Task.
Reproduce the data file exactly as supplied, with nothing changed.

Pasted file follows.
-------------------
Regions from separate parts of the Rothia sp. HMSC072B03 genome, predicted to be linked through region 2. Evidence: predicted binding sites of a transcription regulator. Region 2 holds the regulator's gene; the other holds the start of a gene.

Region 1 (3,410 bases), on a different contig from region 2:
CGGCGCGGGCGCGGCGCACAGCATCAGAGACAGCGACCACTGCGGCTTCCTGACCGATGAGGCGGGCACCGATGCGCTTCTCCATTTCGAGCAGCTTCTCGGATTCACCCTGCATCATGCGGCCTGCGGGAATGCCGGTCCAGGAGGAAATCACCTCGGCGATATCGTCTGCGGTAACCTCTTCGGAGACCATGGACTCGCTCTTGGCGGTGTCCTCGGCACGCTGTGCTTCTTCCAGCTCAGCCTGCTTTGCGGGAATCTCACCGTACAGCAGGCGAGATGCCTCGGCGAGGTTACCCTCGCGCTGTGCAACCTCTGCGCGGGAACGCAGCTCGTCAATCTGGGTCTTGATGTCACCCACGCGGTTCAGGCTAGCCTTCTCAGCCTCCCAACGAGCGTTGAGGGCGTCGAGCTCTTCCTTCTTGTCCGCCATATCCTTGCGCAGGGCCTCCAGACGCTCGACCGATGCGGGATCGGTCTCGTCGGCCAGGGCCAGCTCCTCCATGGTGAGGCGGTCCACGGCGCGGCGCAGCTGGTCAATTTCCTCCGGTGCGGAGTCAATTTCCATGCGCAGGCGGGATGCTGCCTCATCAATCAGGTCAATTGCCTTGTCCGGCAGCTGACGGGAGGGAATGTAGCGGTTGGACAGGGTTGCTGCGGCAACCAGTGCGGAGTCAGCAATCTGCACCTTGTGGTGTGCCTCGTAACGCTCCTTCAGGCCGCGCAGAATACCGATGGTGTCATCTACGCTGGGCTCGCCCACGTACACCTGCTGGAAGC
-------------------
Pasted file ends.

Regions from separate parts of the Rothia sp. HMSC072B03 genome, predicted to be linked through region 2. Evidence: predicted binding sites of a transcription regulator. Region 2 holds the regulator's gene; the other holds the start of a gene.

Region 1 (3,410 bases), on a different contig from region 2:
CGGCGCGGGCGCGGCGCACAGCATCAGAGACAGCGACCACTGCGGCTTCCTGACCGATGAGGCGGGCACCGATGCGCTTCTCCATTTCGAGCAGCTTCTCGGATTCACCCTGCATCATGCGGCCTGCGGGAATGCCGGTCCAGGAGGAAATCACCTCGGCGATATCGTCTGCGGTAACCTCTTCGGAGACCATGGACTCGCTCTTGGCGGTGTCCTCGGCACGCTGTGCTTCTTCCAGCTCAGCCTGCTTTGCGGGAATCTCACCGTACAGCAGGCGAGATGCCTCGGCGAGGTTACCCTCGCGCTGTGCAACCTCTGCGCGGGAACGCAGCTCGTCAATCTGGGTCTTGATGTCACCCACGCGGTTCAGGCTAGCCTTCTCAGCCTCCCAACGAGCGTTGAGGGCGTCGAGCTCTTCCTTCTTGTCCGCCATATCCTTGCGCAGGGCCTCCAGACGCTCGACCGATGCGGGATCGGTCTCGTCGGCCAGGGCCAGCTCCTCCATGGTGAGGCGGTCCACGGCGCGGCGCAGCTGGTCAATTTCCTCCGGTGCGGAGTCAATTTCCATGCGCAGGCGGGATGCTGCCTCATCAATCAGGTCAATTGCCTTGTCCGGCAGCTGACGGGAGGGAATGTAGCGGTTGGACAGGGTTGCTGCGGCAACCAGTGCGGAGTCAGCAATCTGCACCTTGTGGTGTGCCTCGTAACGCTCCTTCAGGCCGCGCAGAATACCGATGGTGTCATCTACGCTGGGCTCGCCCACGTACACCTGCTGGAAGC